by Kayley Loring
Publication: October 7, 2021
Series: The Brodie Brothers #2
Attachment Theory is the second book in Loring’s The Brodie Brothers series. It features the youngest Brodie brother Dylan searching for love. Unfortunately, his past partners–of which there have been many– have all been co-stars. Their relationships have never lasted longer than the length of their joint movies or projects. He keeps looking for that one person he can form a lasting relationship with. Scarlett is a marriage and family therapist. Having been betrayed by her ex, she is reluctant to date actors. A chance encounter with Dylan Brodie, however, left a lasting impression. When they finally meet again, in her office no less, it will take a lot of willpower to refuse his advances and ignore her attraction to him.
Kayley Loring has been strumming my heart and making me laugh for nearly a year. Attachment Theory (2021), while embodying everything I adore about Loring’s novels, surprisingly bears a tinge of sadness that hasn’t been nearly as present in her other novels. Much of it stems from both Dylan’s and Scarlett’s past. Scarlett is still recovering from her ex-husband’s betrayal and seems hesitant to start any relationship, especially with an actor. She blames herself for not being enough for him, but also believes that she has never really been in love. While Scarlett has put a pause on her love life, Dylan’s failed relationships haven’t stopped him from looking for “the one.”
Dylan isn’t the most likeable of Loring’s leads. He’s confident but there was also this arrogance about him that I didn’t really like. However, he displays a deep sense of insecurity along with a less pronounced vulnerability that also made me want to hug him. He’s looking for a relationship that will provide him sustenance, someone for him to love and to be loved in return. Despite having been programmed by his multitude of short-term relationships to believe he may not be enough, he continues to war his heart on his sleeve.
I’m torn about how I feel about this book because instalove isn’t my cup of tea, yet there’s something different about Dylan and Scarlett’s foundation–a woman in a red dress and the man who bends down to tie her shoelaces. It’s terribly romantic because this one moment is burned into each of them, feeding them until they see each other again. I enjoyed the slow burn of the first half as Scarlett struggled with her feelings. Unfortunately, the second half felt rushed just as their relationship was beginning to feel solid. I can’t quite be sure if I believe in their happily ever after because the ending felt so abrupt to me (e.g. more groveling was needed). The three epilogues didn’t make up for it either.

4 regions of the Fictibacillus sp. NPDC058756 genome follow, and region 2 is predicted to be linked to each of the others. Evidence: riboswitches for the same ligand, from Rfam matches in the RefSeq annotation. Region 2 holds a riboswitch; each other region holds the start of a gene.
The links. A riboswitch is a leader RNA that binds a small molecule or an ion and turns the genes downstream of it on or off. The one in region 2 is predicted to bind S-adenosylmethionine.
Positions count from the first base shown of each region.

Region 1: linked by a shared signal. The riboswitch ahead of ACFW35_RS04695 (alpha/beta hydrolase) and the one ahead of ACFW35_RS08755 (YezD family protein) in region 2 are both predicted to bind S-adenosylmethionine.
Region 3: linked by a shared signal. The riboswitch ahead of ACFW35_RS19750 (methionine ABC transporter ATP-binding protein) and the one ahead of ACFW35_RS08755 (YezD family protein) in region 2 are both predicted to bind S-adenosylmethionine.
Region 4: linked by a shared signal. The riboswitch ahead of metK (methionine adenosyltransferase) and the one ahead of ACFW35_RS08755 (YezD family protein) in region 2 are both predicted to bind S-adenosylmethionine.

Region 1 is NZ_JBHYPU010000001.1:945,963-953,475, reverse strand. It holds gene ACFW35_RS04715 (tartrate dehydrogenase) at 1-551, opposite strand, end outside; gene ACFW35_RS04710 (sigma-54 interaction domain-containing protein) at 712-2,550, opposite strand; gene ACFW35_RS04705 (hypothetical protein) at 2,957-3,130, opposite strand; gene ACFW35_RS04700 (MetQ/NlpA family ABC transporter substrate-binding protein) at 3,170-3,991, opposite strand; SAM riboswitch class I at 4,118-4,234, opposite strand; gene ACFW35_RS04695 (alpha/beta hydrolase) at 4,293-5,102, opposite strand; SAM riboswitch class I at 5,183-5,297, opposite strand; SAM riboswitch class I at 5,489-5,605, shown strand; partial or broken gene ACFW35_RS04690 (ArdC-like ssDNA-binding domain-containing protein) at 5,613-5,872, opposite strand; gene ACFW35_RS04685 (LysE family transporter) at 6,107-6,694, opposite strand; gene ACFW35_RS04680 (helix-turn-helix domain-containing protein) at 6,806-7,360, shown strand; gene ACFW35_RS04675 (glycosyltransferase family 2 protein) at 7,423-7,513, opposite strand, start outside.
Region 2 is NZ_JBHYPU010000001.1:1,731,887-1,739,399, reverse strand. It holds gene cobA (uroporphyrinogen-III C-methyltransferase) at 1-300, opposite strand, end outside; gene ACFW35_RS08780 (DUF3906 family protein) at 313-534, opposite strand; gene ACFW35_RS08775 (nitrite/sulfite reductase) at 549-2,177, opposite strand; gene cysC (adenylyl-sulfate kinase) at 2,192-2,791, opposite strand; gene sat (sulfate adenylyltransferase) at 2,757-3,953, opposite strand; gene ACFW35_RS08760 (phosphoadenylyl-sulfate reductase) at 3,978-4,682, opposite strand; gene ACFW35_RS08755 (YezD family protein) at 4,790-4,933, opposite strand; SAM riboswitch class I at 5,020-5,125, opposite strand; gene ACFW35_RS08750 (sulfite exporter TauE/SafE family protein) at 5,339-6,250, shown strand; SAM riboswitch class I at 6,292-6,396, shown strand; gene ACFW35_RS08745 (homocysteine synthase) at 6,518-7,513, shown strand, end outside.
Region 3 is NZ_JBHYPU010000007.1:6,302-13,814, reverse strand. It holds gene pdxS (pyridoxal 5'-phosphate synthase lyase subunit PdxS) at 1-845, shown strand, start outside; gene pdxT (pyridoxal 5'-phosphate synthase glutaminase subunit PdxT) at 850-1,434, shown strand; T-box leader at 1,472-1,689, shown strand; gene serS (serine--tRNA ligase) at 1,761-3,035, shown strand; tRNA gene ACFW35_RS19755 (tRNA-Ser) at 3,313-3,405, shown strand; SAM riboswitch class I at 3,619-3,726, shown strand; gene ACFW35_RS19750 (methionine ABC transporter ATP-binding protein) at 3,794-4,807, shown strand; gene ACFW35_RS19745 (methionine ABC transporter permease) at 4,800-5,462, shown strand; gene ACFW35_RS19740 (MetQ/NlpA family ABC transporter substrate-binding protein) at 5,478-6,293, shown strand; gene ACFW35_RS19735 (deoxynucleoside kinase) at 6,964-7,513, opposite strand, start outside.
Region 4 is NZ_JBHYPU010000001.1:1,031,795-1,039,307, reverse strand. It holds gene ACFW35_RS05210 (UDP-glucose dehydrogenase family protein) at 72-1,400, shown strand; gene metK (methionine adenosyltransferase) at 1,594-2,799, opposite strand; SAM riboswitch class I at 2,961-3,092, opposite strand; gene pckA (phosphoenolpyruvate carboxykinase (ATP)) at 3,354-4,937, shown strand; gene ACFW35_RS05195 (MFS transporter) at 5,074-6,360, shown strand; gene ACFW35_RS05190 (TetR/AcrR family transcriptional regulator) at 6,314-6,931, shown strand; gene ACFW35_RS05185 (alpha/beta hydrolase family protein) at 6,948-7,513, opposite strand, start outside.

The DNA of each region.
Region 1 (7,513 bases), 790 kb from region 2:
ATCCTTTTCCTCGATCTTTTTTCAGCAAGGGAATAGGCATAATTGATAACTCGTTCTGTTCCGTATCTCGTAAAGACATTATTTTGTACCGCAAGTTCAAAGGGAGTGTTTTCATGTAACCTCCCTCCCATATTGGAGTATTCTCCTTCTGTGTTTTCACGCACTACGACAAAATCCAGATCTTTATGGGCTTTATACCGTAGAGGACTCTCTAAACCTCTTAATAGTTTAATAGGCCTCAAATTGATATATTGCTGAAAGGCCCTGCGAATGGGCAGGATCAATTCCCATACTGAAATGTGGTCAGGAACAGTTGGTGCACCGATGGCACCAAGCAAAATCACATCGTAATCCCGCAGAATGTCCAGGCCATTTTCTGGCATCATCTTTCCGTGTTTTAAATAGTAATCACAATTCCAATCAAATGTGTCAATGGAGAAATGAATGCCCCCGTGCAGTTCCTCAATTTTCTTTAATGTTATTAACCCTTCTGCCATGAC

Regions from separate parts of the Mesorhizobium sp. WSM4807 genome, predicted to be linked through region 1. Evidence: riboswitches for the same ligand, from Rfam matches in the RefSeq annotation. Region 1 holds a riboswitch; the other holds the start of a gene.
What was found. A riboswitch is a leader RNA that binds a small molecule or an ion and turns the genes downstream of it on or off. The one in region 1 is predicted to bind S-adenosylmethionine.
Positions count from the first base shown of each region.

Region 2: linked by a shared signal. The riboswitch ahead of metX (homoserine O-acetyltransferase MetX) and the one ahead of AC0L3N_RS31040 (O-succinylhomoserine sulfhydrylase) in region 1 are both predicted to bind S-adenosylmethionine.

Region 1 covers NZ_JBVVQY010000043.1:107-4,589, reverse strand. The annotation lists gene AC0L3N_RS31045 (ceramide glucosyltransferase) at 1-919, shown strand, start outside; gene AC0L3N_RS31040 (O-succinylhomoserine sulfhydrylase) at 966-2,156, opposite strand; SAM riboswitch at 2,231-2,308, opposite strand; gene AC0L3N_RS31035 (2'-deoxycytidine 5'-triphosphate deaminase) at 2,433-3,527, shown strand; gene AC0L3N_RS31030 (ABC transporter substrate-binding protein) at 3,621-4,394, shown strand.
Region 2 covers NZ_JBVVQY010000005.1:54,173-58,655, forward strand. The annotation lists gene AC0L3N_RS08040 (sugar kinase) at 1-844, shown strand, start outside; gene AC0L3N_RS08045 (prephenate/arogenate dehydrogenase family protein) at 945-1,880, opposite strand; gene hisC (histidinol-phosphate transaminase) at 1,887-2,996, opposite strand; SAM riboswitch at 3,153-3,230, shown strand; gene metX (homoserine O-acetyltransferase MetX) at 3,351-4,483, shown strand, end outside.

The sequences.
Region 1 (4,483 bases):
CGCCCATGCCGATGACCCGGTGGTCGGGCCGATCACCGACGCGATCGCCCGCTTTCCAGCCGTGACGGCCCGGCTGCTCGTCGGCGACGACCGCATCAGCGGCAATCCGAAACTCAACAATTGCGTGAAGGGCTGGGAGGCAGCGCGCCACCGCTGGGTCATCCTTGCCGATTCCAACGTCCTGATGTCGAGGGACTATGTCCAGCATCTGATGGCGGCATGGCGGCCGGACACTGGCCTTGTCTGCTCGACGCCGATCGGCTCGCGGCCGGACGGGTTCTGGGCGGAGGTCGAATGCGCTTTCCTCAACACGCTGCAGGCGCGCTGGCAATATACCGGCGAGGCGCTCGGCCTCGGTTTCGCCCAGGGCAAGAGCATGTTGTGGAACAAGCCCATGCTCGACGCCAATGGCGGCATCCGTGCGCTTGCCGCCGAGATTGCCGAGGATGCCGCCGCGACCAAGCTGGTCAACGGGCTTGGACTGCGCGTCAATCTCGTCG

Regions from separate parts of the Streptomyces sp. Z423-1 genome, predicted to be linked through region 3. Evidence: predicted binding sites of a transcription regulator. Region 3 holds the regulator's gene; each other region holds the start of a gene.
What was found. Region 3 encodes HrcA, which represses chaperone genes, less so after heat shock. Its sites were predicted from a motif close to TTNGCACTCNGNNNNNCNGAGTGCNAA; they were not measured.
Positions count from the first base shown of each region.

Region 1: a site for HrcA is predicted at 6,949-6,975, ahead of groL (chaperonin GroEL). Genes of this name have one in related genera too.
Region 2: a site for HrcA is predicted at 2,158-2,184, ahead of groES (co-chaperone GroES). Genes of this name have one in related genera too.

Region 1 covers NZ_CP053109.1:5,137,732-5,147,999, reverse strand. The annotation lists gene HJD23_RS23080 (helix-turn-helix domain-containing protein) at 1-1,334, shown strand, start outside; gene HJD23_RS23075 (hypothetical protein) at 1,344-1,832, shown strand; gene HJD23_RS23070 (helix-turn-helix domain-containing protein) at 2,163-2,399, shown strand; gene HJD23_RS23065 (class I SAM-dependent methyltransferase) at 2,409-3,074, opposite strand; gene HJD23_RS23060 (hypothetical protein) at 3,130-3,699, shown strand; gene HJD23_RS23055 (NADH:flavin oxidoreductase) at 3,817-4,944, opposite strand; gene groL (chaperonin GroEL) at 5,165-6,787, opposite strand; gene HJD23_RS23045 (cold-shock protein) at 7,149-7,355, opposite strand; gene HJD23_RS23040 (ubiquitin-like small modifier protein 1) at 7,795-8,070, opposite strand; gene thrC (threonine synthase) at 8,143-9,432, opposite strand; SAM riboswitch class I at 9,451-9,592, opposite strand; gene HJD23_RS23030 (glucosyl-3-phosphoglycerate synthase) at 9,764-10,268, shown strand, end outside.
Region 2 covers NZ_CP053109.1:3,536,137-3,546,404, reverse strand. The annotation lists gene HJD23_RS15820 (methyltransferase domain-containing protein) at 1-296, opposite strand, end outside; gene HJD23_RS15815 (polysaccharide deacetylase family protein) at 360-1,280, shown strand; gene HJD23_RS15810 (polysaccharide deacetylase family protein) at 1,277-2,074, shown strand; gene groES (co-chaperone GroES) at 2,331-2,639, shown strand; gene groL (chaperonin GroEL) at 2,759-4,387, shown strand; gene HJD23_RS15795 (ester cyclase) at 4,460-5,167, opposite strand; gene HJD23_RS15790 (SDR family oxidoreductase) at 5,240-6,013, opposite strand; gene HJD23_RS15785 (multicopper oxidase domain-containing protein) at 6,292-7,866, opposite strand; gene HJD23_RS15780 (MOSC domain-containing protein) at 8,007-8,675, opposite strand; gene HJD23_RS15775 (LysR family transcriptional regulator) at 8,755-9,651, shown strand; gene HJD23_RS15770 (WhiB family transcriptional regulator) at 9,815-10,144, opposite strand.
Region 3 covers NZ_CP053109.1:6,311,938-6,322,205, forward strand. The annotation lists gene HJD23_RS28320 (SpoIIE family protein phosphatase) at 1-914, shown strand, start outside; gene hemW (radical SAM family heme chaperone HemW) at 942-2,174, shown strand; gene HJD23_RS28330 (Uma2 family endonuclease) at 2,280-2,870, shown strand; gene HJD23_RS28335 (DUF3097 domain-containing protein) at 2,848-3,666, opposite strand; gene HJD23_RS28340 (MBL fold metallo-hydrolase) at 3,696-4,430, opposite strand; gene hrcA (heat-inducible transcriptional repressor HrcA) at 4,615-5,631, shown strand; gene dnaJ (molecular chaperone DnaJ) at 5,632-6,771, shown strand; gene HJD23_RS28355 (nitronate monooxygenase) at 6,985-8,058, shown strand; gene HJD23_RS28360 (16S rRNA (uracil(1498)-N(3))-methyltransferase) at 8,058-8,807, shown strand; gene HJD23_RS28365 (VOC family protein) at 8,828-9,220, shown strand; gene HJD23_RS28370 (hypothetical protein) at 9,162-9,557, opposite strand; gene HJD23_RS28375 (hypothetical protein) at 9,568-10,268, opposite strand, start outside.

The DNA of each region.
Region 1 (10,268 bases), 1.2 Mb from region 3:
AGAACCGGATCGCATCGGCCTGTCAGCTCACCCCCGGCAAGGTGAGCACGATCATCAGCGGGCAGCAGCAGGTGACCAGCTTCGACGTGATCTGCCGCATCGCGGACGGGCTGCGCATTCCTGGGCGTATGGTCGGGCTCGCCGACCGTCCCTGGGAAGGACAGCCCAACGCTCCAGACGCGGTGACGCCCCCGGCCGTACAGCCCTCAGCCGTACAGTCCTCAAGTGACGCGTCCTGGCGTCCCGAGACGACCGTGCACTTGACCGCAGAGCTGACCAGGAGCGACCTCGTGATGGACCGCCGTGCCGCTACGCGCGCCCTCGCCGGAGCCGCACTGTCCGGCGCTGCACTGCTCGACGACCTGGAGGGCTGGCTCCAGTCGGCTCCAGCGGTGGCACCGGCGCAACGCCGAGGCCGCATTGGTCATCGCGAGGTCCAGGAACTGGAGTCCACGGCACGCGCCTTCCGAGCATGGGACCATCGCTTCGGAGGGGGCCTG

This would have been four stars, possibly even five stars, had the second half been as equally moving as the first. The ending was too sudden and would have fared better with an additional few pages or even a chapter. While fun reads, the three epilogues didn’t make me feel better, because I wanted better closure. Also, I’m looking forward to the audio book. I love the duet narrations. It’s really an ensemble when it comes to the text messages.
- It was refreshing to have characters who had good relationships with their families. Scarlett’s relationship with her parents was a highlight for me. Her banter with her mom was probably my favorite as they traded sayings, her mom’s Chinese ones with her American ones. My mom and I have had similar conversations. We can agree to disagree. Hmm…
- I love the character cameos. As a fan of her Name in Lights series, it was fun to see the mention of the That’s So Wizard family–Shane and Nico make appearances but, alas, Alex is only name-dropped.
- I enjoyed the text messages and the emails. They add so much humor to the book and provide insight into the relationships between the characters, especially between the Brodie family.
- The Garçon commercial. Everyone needs to watch the commercial.
** Update 1/3/2021: The audiobook catapulted the rating for this.